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Heading, text, and illustration

By Knut Melvær

Schema for a text with a heading and a illustration with a caption.

Text with illustration block

// textWithIllustration.js
export default {
  name: 'textWithIllustration',
  type: 'object',
  title: 'Text with Illustation',
  fields: [
    {
      name: 'heading',
      type: 'string',
      title: 'Heading'
    },
    {
      name: 'text',
      type: 'simpleRichText', // or text, or simpleRichText depending on what you want to allow,
      title: 'Text'
    },
    {
      name: 'illustration',
      type: 'figure', // image field with alt and caption fields
      title: 'Illustration'
    }
    /*
    {
        name: 'alternate',
        type: 'boolean',
        title: 'Use alternative position'
    },
    */
  ]
}

Figure

// figure.js
export default {
  name: 'figure',
  type: 'image',
  title: 'Figure',
  fields: [
    {
      name: 'alt',
      type: 'string',
      title: 'Alternative text',
      description: `Describe the image for people who can't see it`,
      isHighlighted: true
    },
    {
      name: 'caption',
      type: 'string',
      title: 'Caption',
      description: `Text that's displayed with the image`,
      isHighlighted: true
    }
  ],
  options: {
    hotspot: true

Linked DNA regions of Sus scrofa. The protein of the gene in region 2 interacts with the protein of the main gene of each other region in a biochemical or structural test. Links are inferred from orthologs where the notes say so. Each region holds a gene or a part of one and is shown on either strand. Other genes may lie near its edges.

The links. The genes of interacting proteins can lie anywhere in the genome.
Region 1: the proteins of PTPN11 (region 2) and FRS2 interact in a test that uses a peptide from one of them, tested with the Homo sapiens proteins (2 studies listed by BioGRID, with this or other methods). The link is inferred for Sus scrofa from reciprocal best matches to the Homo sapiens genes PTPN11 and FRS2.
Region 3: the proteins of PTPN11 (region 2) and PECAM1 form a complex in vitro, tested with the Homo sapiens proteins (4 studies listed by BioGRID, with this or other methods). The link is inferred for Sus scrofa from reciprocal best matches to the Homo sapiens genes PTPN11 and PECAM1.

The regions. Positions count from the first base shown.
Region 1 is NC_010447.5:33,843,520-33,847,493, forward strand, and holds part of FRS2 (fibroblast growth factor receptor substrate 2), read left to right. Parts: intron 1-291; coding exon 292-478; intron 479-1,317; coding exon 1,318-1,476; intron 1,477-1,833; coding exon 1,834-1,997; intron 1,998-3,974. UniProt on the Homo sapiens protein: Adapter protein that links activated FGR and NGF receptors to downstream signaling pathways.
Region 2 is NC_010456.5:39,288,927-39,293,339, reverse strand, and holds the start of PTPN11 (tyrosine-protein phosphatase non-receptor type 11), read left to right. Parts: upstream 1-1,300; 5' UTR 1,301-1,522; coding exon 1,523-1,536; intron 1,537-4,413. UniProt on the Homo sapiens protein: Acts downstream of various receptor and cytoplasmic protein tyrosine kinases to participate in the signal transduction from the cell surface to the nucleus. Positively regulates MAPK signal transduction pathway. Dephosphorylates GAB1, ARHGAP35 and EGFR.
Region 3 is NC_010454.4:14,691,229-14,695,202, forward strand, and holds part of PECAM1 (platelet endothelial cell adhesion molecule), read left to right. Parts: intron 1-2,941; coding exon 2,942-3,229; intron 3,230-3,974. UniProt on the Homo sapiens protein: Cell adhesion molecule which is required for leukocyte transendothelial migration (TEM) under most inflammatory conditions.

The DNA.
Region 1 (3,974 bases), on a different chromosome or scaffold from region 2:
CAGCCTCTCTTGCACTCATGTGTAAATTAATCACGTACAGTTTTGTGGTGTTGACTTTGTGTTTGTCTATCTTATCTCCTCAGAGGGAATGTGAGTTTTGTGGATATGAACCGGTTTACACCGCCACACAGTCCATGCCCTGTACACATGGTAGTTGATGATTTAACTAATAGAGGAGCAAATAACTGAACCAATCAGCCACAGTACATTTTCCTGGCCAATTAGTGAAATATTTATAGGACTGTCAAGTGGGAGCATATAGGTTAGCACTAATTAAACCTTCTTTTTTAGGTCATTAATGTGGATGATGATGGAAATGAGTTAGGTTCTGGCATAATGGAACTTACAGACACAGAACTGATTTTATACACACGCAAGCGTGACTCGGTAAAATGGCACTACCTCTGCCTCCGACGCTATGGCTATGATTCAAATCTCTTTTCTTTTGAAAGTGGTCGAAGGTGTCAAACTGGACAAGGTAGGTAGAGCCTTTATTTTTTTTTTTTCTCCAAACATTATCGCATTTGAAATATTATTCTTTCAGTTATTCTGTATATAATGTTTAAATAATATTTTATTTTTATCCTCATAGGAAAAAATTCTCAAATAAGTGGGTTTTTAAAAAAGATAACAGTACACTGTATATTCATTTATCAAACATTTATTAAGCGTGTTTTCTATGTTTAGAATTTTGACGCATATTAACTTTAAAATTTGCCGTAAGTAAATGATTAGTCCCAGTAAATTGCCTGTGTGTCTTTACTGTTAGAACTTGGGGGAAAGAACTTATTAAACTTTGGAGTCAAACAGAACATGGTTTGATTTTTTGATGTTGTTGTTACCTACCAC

}
}

Simple rich text

// simpleRichText.js
export default {
  name: 'simpleRichText',
  type: 'array',
  title: 'Text',
  of: [
    {
      type: 'block',
      styles: [],
      lists: []
    }
  ]
}

With this schema, you can let editors add a section that contains a heading, some rich text, and an illustration with alternative text and a caption. This is a common pattern in article and landing page layouts, but not restricted to it.

Most times you want the presentation layer and the design system to decide how the text and image should be composed. Alternations between the position of the text and image can be programmed so that editors don't have to figure out this themselves.

I've added a commented-out boolean to select an “alternative position” instead of explicit directions (like “left” and “right”). This makes the content more agnostic to its presentation, more compatible with responsive design (where you don't have horizontal space always), multichannel publishing, and redesigns.

Contributor

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